On Tuesday morning, after spending five days headquartered in Kona, we checked out of the Royal Kona Resort and our destination was 30 miles North and up the coast at the Hilton Waikoala Resort. On the way up the coast in our convertable, we stopped at several spectacular beaches. The guidebooks raved about this stretch of beach and they were right.

Old Kona Airport State Park

The first beach was Old Kona Airport State Park. The parking lot was on the old runway and the beach was nearly deserted when we arrived. We spent about 30 minutes at this beautiful beach, which is a combination of sand and lava rocks.

Our next stop was Kaloko-Honokohau National Historic Park. According to the guidebooks, this is a topless and/or bottomless beach and and the north section is an alternative beach. We did see a sign saying natural sunbathing was prohibited. However, the beach was normal today, as it was deserted except for a couple of families. It was a decent beach, but since there was construction underway, we didn’t stay long.

Wawalioli Beach Park

The next beach was Wawaloli Beach Park, which is located right next to Keahole-Kona International Airport. Wow, words can’t describe this beach, hopefully the pictures will do it justice. I’m almost hoping our flight on Friday is delayed or canceled so we can spend some more time at this place.

Kakahi Kai State Park

Our final beach of the day was Kekaha Kai State Park. If you make it to this beach, you’ve earned it. It took nearly 20 minutes to navigate this 1.5 mile road, which was like driving on the moon. Here’s a tip: Don’t ever buy a rental car that was used in Hawaii. The suspension on my Mustang convertible was creaking and groaning throughout this drive. Despite its remote location, there were a lot of people at this beach, which tells you how nice it is.

Hilton Waikoloa Village

After our beach tour, we checked into the Hilton Waikoloa Village, which is a monster-sized resort property. The compound is 41 acres and you to get from the lobby to our room, we needed to either take a boat or the tram. For a winning bid of $130 on Priceline, this place was a steal.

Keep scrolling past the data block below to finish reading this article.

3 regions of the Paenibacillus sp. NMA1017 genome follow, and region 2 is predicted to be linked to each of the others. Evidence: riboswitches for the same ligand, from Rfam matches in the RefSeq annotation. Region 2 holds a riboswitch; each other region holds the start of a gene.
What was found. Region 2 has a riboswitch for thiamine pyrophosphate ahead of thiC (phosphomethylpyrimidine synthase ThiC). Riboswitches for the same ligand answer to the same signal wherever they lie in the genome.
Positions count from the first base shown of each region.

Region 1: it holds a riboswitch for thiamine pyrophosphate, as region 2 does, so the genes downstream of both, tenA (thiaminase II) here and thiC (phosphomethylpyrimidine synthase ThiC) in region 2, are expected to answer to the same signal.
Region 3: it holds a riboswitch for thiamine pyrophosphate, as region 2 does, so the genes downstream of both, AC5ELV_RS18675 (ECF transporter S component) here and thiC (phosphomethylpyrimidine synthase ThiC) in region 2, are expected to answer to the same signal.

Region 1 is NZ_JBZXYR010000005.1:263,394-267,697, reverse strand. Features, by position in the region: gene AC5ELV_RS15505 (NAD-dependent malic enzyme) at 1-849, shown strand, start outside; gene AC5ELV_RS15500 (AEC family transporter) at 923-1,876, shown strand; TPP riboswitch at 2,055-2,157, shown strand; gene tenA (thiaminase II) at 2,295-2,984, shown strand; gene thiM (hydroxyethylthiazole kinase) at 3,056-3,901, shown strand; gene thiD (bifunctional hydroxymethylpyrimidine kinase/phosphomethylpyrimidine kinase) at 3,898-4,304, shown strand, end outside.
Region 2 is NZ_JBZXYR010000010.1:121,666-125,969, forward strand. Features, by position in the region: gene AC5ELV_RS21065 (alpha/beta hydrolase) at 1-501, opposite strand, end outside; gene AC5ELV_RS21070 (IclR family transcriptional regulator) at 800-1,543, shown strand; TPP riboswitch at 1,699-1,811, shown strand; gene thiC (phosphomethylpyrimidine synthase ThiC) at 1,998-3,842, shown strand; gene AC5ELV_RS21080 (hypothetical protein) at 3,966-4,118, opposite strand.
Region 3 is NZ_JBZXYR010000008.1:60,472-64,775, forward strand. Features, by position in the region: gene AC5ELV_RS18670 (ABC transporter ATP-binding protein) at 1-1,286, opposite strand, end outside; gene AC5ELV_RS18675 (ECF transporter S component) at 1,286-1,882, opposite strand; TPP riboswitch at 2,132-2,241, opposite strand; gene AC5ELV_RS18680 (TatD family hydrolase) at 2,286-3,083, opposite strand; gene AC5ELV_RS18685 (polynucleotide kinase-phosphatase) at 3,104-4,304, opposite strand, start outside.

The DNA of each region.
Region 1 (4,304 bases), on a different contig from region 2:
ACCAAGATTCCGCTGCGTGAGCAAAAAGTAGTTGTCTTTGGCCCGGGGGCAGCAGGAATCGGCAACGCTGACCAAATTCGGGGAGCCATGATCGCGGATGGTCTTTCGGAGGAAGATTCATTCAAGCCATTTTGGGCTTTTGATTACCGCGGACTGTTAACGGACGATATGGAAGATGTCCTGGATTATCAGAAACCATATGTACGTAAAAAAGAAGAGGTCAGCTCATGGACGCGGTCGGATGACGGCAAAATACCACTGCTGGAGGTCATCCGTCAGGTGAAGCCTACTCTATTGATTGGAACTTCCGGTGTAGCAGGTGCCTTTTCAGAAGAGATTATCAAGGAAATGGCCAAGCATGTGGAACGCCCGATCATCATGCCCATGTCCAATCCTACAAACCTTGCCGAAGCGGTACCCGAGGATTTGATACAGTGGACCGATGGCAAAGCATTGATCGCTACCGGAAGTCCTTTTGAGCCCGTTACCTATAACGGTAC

After dropping our bags off at the room, we went to lunch at one of the many restaurants on the property, the Kirin Chinese Restaurant. This place was awesome. I ordered the won ton soup and my girlfriend had the hot and sour soup. Both were wonderful; in particular, she ranked hers as among the best she’s ever had. I ordered the sizzling beef tenderloin and she had an assortment of dim sum. We were both very pleased with the food. Sure, it was a $100 lunch, but it was well worth the money.

After our late lunch, we explored the huge property, which took several hours. Among the highlights: Numerous pools, include one for adults only; a pool with a water slide and several waterfalls; a sand beach lagoon for sunbathing and snorkeling; a rock beach on the oceanfront. It doesn’t bother me, but if you want to be picky, this resort does not have a sand beach on the oceanfront, but there are several within close driving distance, which we plan to explore later in the week.

At the end of our walk, the sun was close to setting so we found a hammock near the water and watched and relaxed for about 20 minutes. A rain shower sent us scurrying to some beach chairs with a cover for just such an occasion. About 20 minutes before sunset, clouds filled the horizon and we headed back to the room. Instead of dressing up for dinner, we ordered room service, which was decent, but nothing spectacular. We plan to eat at one of the formal restaurants on Thursday — formal in Hawaii being slacks and a Hawaiian shirt for the men and a dress for the women.

Go to Day 7